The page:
After exploding in intensity to the equivalent of a high-end Category 4 hurricane, Tropical Cyclone Kenneth was crashing ashore in northern Mozambique on Thursday, six weeks after the country was devastated by its deadliest storm on record, Cyclone Idai. The country is still recovering from that trauma.
Mozambique has never been struck by back-to-back cyclones this strong in the same season. And Kenneth probably became the strongest storm on record to make landfall this far north in Mozambique.
While storms in the southern Indian Ocean such as Idai and Kenneth are called tropical cyclones, they are no different from hurricanes that hit the United States. These two storms were probably the equivalent of Category 3 or “major” hurricanes at landfall.
Before slamming into Mozambique’s mainland, Kenneth swiped the Comoros Islands to the east, becoming the strongest storm on record to affect that area. Early reports say damage is significant, and the death toll is at three and expected to rise.
In a trademark of a warming world, Kenneth’s rate of intensification was unusually swift.
Kenneth was an 85-mph Category 1 early Wednesday but catapulted to a 140-mph Category 4 by the same time Thursday.
Sitting over unusually warm water in the southwestern Indian Ocean, Kenneth briefly acquired a “pinhole eye” characteristic of the most intense tropical weather systems, including notorious hurricanes Wilma and Maria.
The storm was expected to unleash extreme wind damage near where it made landfall.
The region of landfall is somewhat sparsely populated, but there are scattered towns up and down the coastal zone. Pemba, home to about 200,000, sits about 60 miles south of where Kenneth was anticipated to come ashore.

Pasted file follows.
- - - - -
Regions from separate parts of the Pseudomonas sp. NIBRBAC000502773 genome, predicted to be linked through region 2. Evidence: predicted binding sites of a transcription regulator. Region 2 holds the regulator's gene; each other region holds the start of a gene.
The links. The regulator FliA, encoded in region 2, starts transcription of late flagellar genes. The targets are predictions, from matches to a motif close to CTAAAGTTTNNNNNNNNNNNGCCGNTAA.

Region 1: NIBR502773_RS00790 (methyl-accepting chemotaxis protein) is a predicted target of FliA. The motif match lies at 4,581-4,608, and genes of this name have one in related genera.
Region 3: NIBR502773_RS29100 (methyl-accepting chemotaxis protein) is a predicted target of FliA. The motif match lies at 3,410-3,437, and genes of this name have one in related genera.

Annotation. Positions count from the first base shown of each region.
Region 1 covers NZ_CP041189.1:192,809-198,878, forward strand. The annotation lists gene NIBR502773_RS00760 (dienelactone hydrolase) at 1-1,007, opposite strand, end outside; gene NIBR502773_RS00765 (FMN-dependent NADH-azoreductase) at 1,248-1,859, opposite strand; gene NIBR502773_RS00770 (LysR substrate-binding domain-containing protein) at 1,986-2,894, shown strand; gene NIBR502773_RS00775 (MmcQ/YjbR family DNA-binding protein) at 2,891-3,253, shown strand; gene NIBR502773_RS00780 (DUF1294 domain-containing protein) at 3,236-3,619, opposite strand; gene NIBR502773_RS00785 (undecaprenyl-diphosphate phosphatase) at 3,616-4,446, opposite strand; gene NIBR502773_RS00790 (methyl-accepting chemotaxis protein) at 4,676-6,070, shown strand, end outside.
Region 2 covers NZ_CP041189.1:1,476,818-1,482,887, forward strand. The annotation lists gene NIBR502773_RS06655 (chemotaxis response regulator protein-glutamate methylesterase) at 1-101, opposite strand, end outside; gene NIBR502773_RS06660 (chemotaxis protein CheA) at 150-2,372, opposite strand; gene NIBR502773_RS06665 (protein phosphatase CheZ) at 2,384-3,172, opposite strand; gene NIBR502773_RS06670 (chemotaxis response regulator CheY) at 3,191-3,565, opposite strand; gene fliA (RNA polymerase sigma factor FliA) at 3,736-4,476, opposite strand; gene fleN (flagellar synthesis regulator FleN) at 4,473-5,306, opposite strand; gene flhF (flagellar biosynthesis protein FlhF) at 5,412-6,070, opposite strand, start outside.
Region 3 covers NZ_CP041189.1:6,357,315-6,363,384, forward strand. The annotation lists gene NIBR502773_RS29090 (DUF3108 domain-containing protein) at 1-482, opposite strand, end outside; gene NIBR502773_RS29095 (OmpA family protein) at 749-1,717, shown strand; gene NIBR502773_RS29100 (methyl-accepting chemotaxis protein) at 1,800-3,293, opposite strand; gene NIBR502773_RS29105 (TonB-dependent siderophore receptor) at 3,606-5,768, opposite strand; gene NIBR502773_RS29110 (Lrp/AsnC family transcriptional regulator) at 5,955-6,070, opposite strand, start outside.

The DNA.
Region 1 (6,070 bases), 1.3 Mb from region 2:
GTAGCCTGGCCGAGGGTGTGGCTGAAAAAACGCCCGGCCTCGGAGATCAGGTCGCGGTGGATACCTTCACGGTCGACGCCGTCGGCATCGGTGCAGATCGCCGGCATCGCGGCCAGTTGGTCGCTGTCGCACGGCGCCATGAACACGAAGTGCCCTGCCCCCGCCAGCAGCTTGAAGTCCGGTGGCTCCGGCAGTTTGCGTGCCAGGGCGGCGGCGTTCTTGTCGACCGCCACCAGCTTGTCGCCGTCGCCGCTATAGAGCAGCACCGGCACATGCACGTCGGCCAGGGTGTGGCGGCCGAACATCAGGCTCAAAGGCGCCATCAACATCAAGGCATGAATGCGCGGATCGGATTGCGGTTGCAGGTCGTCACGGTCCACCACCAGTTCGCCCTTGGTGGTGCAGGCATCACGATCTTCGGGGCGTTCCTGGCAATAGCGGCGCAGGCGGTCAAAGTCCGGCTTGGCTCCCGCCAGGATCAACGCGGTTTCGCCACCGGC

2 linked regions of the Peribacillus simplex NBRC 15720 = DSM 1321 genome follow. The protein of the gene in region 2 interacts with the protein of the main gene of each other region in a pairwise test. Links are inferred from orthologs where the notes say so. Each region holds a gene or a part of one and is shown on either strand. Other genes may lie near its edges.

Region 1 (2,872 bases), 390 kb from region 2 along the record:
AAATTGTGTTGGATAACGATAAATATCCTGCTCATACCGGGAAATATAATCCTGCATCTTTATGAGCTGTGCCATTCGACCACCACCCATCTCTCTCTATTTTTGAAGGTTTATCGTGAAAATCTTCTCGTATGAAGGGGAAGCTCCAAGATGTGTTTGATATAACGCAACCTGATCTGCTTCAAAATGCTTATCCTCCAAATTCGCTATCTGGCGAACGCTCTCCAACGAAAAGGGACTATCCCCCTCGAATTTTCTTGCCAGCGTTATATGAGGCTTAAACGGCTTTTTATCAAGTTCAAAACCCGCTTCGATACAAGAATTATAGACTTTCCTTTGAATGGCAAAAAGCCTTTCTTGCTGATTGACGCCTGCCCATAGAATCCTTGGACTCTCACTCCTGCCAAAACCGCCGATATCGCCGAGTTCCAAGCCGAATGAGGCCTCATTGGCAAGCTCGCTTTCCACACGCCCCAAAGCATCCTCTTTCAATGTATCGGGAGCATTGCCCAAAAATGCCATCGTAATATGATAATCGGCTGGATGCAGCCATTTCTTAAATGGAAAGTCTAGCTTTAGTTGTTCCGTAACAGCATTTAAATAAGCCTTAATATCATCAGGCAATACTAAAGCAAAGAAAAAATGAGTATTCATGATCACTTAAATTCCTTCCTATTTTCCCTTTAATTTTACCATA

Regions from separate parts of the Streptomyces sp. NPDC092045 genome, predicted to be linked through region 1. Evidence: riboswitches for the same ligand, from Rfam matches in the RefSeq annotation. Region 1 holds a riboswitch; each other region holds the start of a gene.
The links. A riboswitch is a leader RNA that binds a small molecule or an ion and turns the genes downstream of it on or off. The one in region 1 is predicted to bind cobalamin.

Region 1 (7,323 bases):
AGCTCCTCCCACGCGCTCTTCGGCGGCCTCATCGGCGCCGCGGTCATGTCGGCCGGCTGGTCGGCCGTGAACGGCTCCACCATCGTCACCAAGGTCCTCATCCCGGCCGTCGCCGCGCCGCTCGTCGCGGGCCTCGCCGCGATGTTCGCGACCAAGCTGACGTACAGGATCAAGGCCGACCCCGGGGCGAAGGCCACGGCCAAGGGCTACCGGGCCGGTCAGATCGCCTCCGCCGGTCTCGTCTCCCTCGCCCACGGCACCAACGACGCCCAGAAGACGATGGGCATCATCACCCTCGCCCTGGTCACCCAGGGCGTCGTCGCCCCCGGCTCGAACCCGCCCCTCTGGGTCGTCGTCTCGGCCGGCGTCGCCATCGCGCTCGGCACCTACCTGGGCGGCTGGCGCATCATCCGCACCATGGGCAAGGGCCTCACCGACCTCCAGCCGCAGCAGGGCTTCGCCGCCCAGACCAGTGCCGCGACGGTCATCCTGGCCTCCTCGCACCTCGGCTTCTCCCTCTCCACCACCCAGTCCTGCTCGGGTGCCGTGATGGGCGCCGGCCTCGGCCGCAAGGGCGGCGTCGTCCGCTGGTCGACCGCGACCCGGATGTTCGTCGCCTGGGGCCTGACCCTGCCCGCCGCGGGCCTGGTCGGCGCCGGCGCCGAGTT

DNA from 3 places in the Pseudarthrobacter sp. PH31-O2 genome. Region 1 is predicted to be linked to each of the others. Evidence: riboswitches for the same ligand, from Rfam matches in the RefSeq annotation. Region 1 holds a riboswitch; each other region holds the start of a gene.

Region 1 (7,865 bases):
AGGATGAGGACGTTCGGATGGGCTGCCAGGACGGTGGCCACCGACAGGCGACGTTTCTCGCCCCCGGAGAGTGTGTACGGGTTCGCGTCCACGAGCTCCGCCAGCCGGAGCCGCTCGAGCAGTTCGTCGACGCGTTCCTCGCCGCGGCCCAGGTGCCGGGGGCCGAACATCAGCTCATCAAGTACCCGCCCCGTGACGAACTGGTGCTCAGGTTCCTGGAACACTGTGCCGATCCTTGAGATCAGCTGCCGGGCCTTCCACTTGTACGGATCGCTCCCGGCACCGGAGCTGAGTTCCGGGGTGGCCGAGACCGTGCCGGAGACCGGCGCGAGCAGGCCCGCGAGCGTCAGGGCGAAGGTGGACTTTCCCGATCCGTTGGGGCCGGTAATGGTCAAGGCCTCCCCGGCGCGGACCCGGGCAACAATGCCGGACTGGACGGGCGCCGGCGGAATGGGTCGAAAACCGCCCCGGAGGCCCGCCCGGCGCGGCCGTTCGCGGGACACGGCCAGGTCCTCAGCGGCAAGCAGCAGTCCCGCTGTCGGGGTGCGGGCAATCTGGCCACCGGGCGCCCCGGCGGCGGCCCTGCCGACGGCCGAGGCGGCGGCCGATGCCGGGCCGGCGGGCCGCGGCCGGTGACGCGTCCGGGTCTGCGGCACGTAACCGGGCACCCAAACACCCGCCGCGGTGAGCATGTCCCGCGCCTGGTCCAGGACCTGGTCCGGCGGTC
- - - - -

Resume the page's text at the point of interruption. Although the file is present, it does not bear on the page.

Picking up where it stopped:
In addition to the wind, coastal storm surge as high as 10 feet or more above normally dry land was anticipated near and to the south of the landfall point. Several coves and river deltas in the region were likely to experience extreme inundation.
Additionally, maximum ocean waves of 40 feet were highlighted by the Joint Typhoon Warning Center in its last advisory before landfall.
As with many tropical cyclones, the wind and coastal impact is only the beginning of an extended assault. One of Kenneth’s main legacies may end up being its copious rainfall. Thanks to a weak steering flow aloft, the storm is likely to come to a halt in the days ahead while continuing to wrap moisture inland off the ocean.
The result is likely to be catastrophic rain and flooding, for parts of northeast Mozambique, in particular.
With the remains of Kenneth sitting and wandering through the weekend, weather models are spitting out a widespread area of 20 inches or more of rain across that area. Flooding rains seem likely to extend into southern Tanzania, as well, although the heaviest appears to focus south of the border.
Some rainfall totals in the region may approach or surpass 40 inches, if computer outlooks are to be believed.
"At least 700,000 people are at risk within the region of Cabo Delgado if this storm makes landfall as forecasted,” Marc Nosbach, Mozambique’s country director for CARE, an international humanitarian agency, said earlier Thursday.
“Aside from storm damage, the greatest risk will immediately be from flooding due to heavy rains,” he said. “Rivers within this region of Mozambique may flood, especially as at least one of the dams is already close to full capacity, preventing floodwater from being retained. This will make it almost impossible to distribute aid, as roads will become impassable.”
Kenneth comes late in a hyperactive tropical season for the south Indian Ocean. Just six weeks ago, Cyclone Idai resulted in more than 1,000 deaths while cementing its place as the most significant tropical cyclone on record in the region. While Idai struck southern parts of the country, the north dealt with flooding from that storm, as well. Some of those same places will be inundated in the days to come.